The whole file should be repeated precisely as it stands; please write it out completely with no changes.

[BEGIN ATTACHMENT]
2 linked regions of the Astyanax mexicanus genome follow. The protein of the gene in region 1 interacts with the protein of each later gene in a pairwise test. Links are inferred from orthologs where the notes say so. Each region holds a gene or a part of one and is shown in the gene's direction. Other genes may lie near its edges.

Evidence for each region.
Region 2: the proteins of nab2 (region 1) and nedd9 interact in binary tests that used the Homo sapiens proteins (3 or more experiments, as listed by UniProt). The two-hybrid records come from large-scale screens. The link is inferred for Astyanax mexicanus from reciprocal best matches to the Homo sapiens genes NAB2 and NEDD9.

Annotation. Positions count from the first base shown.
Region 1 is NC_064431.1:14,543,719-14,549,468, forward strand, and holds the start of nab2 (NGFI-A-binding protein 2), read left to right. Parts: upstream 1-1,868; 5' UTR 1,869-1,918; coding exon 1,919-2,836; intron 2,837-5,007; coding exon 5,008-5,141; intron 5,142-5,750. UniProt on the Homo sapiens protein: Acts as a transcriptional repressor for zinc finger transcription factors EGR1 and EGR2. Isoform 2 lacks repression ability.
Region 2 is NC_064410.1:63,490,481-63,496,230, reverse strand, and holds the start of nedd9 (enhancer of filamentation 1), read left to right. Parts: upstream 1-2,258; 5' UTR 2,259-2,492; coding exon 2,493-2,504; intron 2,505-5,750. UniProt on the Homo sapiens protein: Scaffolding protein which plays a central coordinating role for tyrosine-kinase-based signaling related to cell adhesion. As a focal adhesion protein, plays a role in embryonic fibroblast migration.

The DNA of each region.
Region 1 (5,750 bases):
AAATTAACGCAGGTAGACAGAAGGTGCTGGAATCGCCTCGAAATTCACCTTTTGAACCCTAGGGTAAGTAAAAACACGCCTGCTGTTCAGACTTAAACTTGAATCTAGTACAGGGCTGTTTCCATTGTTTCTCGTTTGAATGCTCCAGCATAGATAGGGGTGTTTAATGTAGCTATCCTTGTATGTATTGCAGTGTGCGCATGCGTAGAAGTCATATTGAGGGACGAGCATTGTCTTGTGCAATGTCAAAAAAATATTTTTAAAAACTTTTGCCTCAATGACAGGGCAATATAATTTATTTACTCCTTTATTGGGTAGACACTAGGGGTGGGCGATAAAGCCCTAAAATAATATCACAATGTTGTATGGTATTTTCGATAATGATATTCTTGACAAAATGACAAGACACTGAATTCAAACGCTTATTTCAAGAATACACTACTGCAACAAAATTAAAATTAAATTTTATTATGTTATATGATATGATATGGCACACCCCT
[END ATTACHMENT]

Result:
2 linked regions of the Astyanax mexicanus genome follow. The protein of the gene in region 1 interacts with the protein of each later gene in a pairwise test. Links are inferred from orthologs where the notes say so. Each region holds a gene or a part of one and is shown in the gene's direction. Other genes may lie near its edges.

Evidence for each region.
Region 2: the proteins of nab2 (region 1) and nedd9 interact in binary tests that used the Homo sapiens proteins (3 or more experiments, as listed by UniProt). The two-hybrid records come from large-scale screens. The link is inferred for Astyanax mexicanus from reciprocal best matches to the Homo sapiens genes NAB2 and NEDD9.

Annotation. Positions count from the first base shown.
Region 1 is NC_064431.1:14,543,719-14,549,468, forward strand, and holds the start of nab2 (NGFI-A-binding protein 2), read left to right. Parts: upstream 1-1,868; 5' UTR 1,869-1,918; coding exon 1,919-2,836; intron 2,837-5,007; coding exon 5,008-5,141; intron 5,142-5,750. UniProt on the Homo sapiens protein: Acts as a transcriptional repressor for zinc finger transcription factors EGR1 and EGR2. Isoform 2 lacks repression ability.
Region 2 is NC_064410.1:63,490,481-63,496,230, reverse strand, and holds the start of nedd9 (enhancer of filamentation 1), read left to right. Parts: upstream 1-2,258; 5' UTR 2,259-2,492; coding exon 2,493-2,504; intron 2,505-5,750. UniProt on the Homo sapiens protein: Scaffolding protein which plays a central coordinating role for tyrosine-kinase-based signaling related to cell adhesion. As a focal adhesion protein, plays a role in embryonic fibroblast migration.

The DNA of each region.
Region 1 (5,750 bases):
AAATTAACGCAGGTAGACAGAAGGTGCTGGAATCGCCTCGAAATTCACCTTTTGAACCCTAGGGTAAGTAAAAACACGCCTGCTGTTCAGACTTAAACTTGAATCTAGTACAGGGCTGTTTCCATTGTTTCTCGTTTGAATGCTCCAGCATAGATAGGGGTGTTTAATGTAGCTATCCTTGTATGTATTGCAGTGTGCGCATGCGTAGAAGTCATATTGAGGGACGAGCATTGTCTTGTGCAATGTCAAAAAAATATTTTTAAAAACTTTTGCCTCAATGACAGGGCAATATAATTTATTTACTCCTTTATTGGGTAGACACTAGGGGTGGGCGATAAAGCCCTAAAATAATATCACAATGTTGTATGGTATTTTCGATAATGATATTCTTGACAAAATGACAAGACACTGAATTCAAACGCTTATTTCAAGAATACACTACTGCAACAAAATTAAAATTAAATTTTATTATGTTATATGATATGATATGGCACACCCCT